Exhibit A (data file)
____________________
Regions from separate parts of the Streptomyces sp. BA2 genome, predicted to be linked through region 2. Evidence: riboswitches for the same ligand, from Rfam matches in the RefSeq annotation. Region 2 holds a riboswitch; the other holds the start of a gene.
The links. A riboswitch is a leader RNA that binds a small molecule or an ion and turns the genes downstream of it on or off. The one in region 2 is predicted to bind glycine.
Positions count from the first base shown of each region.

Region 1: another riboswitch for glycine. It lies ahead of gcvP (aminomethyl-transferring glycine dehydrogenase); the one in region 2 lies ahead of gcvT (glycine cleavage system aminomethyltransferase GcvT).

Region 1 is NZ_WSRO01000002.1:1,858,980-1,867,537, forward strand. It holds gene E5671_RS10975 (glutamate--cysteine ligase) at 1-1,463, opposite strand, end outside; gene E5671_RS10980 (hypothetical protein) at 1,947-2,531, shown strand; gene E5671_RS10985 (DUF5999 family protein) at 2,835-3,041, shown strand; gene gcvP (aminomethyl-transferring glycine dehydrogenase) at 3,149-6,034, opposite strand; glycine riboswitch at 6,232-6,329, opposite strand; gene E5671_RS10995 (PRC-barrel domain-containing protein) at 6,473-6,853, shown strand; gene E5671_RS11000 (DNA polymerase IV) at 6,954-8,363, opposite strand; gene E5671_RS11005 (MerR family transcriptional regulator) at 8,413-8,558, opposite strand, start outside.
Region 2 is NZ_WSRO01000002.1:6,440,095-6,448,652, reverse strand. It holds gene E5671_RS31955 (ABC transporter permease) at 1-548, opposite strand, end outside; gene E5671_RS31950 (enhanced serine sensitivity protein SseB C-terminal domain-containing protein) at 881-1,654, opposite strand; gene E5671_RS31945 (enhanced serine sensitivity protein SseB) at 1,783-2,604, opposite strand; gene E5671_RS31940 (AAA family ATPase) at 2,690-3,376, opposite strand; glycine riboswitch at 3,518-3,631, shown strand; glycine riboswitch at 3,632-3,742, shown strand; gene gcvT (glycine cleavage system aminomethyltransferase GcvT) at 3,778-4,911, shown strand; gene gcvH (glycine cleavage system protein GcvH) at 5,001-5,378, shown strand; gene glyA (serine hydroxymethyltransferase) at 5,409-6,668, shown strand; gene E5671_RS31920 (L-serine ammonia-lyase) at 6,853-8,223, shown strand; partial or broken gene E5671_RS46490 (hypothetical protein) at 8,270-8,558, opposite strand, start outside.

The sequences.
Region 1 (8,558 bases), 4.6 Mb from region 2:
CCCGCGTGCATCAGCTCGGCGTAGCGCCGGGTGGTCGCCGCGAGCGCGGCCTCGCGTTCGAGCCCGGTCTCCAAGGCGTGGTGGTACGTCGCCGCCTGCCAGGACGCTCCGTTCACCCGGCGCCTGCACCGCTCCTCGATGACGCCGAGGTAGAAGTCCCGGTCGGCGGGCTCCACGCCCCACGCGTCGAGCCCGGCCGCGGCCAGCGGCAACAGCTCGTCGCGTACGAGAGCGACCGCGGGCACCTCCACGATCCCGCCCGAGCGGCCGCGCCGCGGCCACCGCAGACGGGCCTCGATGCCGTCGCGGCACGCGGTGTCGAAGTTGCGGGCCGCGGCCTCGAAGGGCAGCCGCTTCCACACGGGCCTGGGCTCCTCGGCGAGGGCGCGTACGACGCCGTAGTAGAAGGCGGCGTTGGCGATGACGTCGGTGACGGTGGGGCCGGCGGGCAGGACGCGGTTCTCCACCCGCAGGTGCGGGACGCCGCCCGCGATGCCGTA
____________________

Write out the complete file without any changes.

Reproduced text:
Regions from separate parts of the Streptomyces sp. BA2 genome, predicted to be linked through region 2. Evidence: riboswitches for the same ligand, from Rfam matches in the RefSeq annotation. Region 2 holds a riboswitch; the other holds the start of a gene.
The links. A riboswitch is a leader RNA that binds a small molecule or an ion and turns the genes downstream of it on or off. The one in region 2 is predicted to bind glycine.
Positions count from the first base shown of each region.

Region 1: another riboswitch for glycine. It lies ahead of gcvP (aminomethyl-transferring glycine dehydrogenase); the one in region 2 lies ahead of gcvT (glycine cleavage system aminomethyltransferase GcvT).

Region 1 is NZ_WSRO01000002.1:1,858,980-1,867,537, forward strand. It holds gene E5671_RS10975 (glutamate--cysteine ligase) at 1-1,463, opposite strand, end outside; gene E5671_RS10980 (hypothetical protein) at 1,947-2,531, shown strand; gene E5671_RS10985 (DUF5999 family protein) at 2,835-3,041, shown strand; gene gcvP (aminomethyl-transferring glycine dehydrogenase) at 3,149-6,034, opposite strand; glycine riboswitch at 6,232-6,329, opposite strand; gene E5671_RS10995 (PRC-barrel domain-containing protein) at 6,473-6,853, shown strand; gene E5671_RS11000 (DNA polymerase IV) at 6,954-8,363, opposite strand; gene E5671_RS11005 (MerR family transcriptional regulator) at 8,413-8,558, opposite strand, start outside.
Region 2 is NZ_WSRO01000002.1:6,440,095-6,448,652, reverse strand. It holds gene E5671_RS31955 (ABC transporter permease) at 1-548, opposite strand, end outside; gene E5671_RS31950 (enhanced serine sensitivity protein SseB C-terminal domain-containing protein) at 881-1,654, opposite strand; gene E5671_RS31945 (enhanced serine sensitivity protein SseB) at 1,783-2,604, opposite strand; gene E5671_RS31940 (AAA family ATPase) at 2,690-3,376, opposite strand; glycine riboswitch at 3,518-3,631, shown strand; glycine riboswitch at 3,632-3,742, shown strand; gene gcvT (glycine cleavage system aminomethyltransferase GcvT) at 3,778-4,911, shown strand; gene gcvH (glycine cleavage system protein GcvH) at 5,001-5,378, shown strand; gene glyA (serine hydroxymethyltransferase) at 5,409-6,668, shown strand; gene E5671_RS31920 (L-serine ammonia-lyase) at 6,853-8,223, shown strand; partial or broken gene E5671_RS46490 (hypothetical protein) at 8,270-8,558, opposite strand, start outside.

The sequences.
Region 1 (8,558 bases), 4.6 Mb from region 2:
CCCGCGTGCATCAGCTCGGCGTAGCGCCGGGTGGTCGCCGCGAGCGCGGCCTCGCGTTCGAGCCCGGTCTCCAAGGCGTGGTGGTACGTCGCCGCCTGCCAGGACGCTCCGTTCACCCGGCGCCTGCACCGCTCCTCGATGACGCCGAGGTAGAAGTCCCGGTCGGCGGGCTCCACGCCCCACGCGTCGAGCCCGGCCGCGGCCAGCGGCAACAGCTCGTCGCGTACGAGAGCGACCGCGGGCACCTCCACGATCCCGCCCGAGCGGCCGCGCCGCGGCCACCGCAGACGGGCCTCGATGCCGTCGCGGCACGCGGTGTCGAAGTTGCGGGCCGCGGCCTCGAAGGGCAGCCGCTTCCACACGGGCCTGGGCTCCTCGGCGAGGGCGCGTACGACGCCGTAGTAGAAGGCGGCGTTGGCGATGACGTCGGTGACGGTGGGGCCGGCGGGCAGGACGCGGTTCTCCACCCGCAGGTGCGGGACGCCGCCCGCGATGCCGTA